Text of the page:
Over 100,000 Drug Overdose Deaths Registered in US Last Year - medtigo


Over 100,000 Drug Overdose Deaths Registered in US Last Year

Share on facebook
Share on twitter
Share on linkedin
Share on whatsapp

Jayanth Deshmukh, medtigo Medical News November 18, 2021

The US drug epidemic grew while Americans were locked down, fueled by the coronavirus pandemic and increased fentanyl use.

According to preliminary data released Wednesday by the US Centers for Disease Control and Prevention moreover, 100,000 individuals died in the United States from drug overdoses from May 2020 to April 2021.

That is a shocking new high for drug overdose deaths, up 30% from the same time last year and nearly doubling in the last five years.
The drug epidemic increased in lockstep with the Covid-19 pandemic, which claimed the lives of around 509,000 people during the same time period.

The majority of those drug overdose deaths were caused by synthetic opioids like fentanyl, which is 50-100 times stronger than morphine.

The epidemic had an impact. “Those who are already using drugs may increase their dosages, and those who are in recovery may relapse in the face of such a catastrophe. It’s a behavior we’ve witnessed and may have predicted. “CNN spoke with Dr. Nora Volkow, director of the National Institute on Drug Abuse.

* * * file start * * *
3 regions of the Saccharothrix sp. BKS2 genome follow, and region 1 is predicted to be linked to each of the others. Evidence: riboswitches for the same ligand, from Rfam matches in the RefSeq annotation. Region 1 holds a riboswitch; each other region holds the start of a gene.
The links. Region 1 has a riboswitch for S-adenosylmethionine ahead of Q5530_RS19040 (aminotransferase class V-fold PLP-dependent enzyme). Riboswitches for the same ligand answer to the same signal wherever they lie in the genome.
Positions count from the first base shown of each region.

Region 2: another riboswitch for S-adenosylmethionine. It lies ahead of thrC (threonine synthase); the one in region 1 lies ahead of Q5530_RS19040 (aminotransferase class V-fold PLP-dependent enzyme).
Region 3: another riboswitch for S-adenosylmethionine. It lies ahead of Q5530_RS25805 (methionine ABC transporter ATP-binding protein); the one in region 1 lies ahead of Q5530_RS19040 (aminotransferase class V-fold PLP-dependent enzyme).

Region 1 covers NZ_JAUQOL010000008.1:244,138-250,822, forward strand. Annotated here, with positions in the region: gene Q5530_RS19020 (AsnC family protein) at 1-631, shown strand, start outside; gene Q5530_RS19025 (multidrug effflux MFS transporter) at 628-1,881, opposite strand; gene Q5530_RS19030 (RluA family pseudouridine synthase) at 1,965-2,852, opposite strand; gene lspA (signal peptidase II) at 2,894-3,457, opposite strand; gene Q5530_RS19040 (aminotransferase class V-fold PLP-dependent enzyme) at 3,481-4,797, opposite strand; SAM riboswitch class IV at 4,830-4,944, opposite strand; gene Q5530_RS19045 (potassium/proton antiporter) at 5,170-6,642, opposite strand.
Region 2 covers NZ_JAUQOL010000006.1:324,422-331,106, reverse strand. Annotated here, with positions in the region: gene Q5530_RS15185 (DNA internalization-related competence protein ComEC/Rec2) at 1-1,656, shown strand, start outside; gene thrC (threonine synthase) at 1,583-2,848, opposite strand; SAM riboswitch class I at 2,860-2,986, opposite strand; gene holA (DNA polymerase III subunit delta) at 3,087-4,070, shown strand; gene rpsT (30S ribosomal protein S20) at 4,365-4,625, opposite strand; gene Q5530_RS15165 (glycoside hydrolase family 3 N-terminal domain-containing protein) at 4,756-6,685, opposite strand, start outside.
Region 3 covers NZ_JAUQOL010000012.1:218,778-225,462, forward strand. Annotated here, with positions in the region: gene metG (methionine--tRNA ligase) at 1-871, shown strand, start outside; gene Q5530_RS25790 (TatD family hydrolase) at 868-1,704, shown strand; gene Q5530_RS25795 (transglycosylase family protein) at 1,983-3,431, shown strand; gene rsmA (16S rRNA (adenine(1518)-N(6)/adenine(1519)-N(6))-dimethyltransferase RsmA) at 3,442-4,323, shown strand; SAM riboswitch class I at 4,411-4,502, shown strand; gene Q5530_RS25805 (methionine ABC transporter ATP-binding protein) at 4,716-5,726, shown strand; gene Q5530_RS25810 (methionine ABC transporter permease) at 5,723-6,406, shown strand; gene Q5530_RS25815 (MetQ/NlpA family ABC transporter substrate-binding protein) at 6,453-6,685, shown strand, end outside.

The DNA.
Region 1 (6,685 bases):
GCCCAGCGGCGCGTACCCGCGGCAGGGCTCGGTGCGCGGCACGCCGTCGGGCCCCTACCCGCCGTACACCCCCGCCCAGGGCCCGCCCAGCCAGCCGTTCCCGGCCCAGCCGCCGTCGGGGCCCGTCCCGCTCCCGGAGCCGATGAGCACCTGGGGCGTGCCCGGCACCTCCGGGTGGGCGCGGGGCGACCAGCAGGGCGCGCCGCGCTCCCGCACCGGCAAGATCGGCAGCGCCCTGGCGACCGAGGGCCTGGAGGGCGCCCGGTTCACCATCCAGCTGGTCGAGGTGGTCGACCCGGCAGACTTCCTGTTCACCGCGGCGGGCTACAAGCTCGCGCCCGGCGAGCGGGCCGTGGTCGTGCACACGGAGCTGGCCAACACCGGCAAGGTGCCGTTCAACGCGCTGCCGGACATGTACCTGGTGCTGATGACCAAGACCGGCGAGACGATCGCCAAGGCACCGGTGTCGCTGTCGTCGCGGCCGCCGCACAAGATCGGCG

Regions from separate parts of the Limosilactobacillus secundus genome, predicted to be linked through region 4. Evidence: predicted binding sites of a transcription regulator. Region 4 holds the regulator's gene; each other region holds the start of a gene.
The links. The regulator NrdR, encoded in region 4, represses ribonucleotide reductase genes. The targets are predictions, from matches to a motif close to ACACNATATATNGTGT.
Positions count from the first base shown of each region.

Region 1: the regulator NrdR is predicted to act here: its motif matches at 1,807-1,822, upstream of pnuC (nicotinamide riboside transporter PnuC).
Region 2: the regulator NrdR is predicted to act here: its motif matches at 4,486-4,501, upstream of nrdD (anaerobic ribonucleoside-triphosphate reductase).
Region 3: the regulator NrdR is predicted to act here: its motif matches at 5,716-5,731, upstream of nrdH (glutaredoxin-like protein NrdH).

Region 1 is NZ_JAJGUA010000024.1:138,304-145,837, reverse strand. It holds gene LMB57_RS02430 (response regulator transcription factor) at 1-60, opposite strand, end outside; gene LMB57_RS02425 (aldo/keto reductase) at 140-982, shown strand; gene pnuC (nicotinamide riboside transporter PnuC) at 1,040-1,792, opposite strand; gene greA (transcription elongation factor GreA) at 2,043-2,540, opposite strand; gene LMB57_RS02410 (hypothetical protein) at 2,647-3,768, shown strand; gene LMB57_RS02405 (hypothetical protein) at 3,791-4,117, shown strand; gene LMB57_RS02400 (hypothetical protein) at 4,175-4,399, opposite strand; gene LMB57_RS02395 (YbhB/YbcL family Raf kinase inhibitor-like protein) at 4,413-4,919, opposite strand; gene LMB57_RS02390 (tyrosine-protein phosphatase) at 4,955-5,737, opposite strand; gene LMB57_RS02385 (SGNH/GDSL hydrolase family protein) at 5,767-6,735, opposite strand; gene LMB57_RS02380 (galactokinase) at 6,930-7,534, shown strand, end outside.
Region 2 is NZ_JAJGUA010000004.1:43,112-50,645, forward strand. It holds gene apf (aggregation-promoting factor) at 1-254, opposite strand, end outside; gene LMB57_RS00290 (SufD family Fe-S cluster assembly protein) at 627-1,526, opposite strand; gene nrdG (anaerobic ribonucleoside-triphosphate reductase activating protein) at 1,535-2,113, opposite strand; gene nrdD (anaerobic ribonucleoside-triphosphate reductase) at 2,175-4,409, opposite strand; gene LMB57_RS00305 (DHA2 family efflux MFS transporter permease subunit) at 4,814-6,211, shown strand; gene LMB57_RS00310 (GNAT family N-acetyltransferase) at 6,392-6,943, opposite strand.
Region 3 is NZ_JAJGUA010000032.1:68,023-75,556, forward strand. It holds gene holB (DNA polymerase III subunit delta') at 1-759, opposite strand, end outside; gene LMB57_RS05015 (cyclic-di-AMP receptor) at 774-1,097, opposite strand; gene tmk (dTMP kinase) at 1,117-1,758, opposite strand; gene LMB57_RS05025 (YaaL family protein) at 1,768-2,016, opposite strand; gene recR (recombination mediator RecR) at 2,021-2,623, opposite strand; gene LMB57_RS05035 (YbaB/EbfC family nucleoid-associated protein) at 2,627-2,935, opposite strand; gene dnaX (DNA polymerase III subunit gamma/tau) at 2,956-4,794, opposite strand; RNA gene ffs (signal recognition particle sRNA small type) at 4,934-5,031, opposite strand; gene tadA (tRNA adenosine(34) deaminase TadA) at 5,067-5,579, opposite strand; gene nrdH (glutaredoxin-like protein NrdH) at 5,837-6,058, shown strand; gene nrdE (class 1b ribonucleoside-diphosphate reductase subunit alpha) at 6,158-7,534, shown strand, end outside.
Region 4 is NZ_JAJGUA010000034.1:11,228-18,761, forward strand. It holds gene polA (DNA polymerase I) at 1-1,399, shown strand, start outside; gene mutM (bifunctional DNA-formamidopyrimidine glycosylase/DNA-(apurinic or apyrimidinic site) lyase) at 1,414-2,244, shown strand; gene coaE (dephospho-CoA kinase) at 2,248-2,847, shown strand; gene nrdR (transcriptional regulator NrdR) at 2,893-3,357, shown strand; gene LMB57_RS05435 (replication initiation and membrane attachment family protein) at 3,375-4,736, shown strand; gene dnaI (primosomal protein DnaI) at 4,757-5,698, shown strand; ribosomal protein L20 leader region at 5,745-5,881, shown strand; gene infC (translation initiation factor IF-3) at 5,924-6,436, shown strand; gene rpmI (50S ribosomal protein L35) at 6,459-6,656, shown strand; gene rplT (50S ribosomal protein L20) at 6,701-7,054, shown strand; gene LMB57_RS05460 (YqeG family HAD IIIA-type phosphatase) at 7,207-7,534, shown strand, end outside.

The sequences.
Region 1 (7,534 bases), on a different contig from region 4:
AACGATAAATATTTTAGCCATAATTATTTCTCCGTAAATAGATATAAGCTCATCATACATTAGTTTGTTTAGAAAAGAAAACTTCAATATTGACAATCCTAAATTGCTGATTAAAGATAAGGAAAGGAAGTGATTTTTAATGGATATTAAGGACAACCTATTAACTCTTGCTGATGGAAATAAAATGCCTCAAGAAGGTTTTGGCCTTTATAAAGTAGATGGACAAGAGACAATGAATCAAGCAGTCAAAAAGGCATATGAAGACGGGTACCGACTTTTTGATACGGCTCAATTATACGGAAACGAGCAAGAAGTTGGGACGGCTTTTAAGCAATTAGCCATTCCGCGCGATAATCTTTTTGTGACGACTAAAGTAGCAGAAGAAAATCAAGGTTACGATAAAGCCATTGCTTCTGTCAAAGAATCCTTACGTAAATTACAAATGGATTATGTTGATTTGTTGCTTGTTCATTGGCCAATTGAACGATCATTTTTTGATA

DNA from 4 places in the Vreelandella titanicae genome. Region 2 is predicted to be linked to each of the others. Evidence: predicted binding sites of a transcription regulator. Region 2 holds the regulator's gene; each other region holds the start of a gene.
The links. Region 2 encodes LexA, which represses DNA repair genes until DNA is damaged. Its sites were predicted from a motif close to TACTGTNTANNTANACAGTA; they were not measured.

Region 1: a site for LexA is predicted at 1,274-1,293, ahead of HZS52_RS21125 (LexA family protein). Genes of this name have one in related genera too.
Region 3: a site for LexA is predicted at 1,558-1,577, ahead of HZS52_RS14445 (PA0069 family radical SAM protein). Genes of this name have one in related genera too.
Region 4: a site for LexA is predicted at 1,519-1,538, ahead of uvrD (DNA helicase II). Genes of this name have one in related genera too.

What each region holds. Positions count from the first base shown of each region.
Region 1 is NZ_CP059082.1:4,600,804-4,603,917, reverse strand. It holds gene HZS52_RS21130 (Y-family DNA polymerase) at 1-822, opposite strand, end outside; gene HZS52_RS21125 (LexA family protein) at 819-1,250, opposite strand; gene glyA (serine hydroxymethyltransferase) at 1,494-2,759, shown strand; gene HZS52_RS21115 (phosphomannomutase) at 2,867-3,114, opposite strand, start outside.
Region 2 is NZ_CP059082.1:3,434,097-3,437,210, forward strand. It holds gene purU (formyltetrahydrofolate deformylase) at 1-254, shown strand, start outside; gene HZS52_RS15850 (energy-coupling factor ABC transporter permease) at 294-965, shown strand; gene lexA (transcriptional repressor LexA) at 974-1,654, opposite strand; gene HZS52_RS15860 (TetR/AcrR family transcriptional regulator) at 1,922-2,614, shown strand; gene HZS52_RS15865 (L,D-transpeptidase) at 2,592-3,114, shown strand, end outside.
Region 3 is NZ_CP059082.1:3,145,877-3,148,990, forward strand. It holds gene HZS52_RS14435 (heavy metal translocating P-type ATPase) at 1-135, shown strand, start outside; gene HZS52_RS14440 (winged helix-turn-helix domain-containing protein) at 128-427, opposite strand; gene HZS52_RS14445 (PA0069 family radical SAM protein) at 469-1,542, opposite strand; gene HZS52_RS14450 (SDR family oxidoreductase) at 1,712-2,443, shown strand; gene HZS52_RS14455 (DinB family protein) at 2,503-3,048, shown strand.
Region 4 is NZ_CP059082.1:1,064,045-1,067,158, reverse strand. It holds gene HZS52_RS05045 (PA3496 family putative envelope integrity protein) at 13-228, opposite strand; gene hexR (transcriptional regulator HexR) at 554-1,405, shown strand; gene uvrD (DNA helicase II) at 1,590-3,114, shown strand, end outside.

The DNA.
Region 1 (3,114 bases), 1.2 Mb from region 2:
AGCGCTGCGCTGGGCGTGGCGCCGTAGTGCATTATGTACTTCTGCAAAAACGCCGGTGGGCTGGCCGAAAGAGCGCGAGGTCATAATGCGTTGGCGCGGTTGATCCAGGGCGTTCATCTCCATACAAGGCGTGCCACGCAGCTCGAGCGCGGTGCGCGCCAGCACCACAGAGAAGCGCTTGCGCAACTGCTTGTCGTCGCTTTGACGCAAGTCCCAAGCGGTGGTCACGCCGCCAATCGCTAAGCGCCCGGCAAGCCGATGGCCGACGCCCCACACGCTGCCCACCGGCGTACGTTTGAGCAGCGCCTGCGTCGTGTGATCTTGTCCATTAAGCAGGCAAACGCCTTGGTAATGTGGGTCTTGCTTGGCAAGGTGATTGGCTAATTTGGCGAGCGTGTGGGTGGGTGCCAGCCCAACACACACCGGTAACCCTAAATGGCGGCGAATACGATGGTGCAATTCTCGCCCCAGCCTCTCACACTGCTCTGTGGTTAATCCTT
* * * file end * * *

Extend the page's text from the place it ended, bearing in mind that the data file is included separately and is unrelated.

There is enough fentanyl in the world to kill 333 million people. Take a look at this quote from CNN’s report: Drug Enforcement Administration Administrator Anne Milgram said Wednesday at a White House press briefing that the US government has seized enough fentanyl this year to give every American a lethal dose, calling the overdose epidemic in the US “a national crisis” that “knows no geographical boundaries” and “continues to get worse.”

Fake prescription medicines that are deadly. According to a US Drug Enforcement Administration warning issued in September, illegal medications are frequently disguised to seem like prescription tablets, are available online, and are sold over social media.
In the same month, the DEA announced the arrest of over eight hundred people and the recovery of over 1.8 million pills as part of a two-month operation.

Fentanyl has been seized in every state, which issued an urgent warning in September about fentanyl-laced phony prescription tablets.

A mere two milligrams of Oxycontin, Percocet, or other narcotics can be fatal, and they are frequently mixed in with counterfeit Oxycontin, Percocet, or other medicines.

One Response

Leave a Reply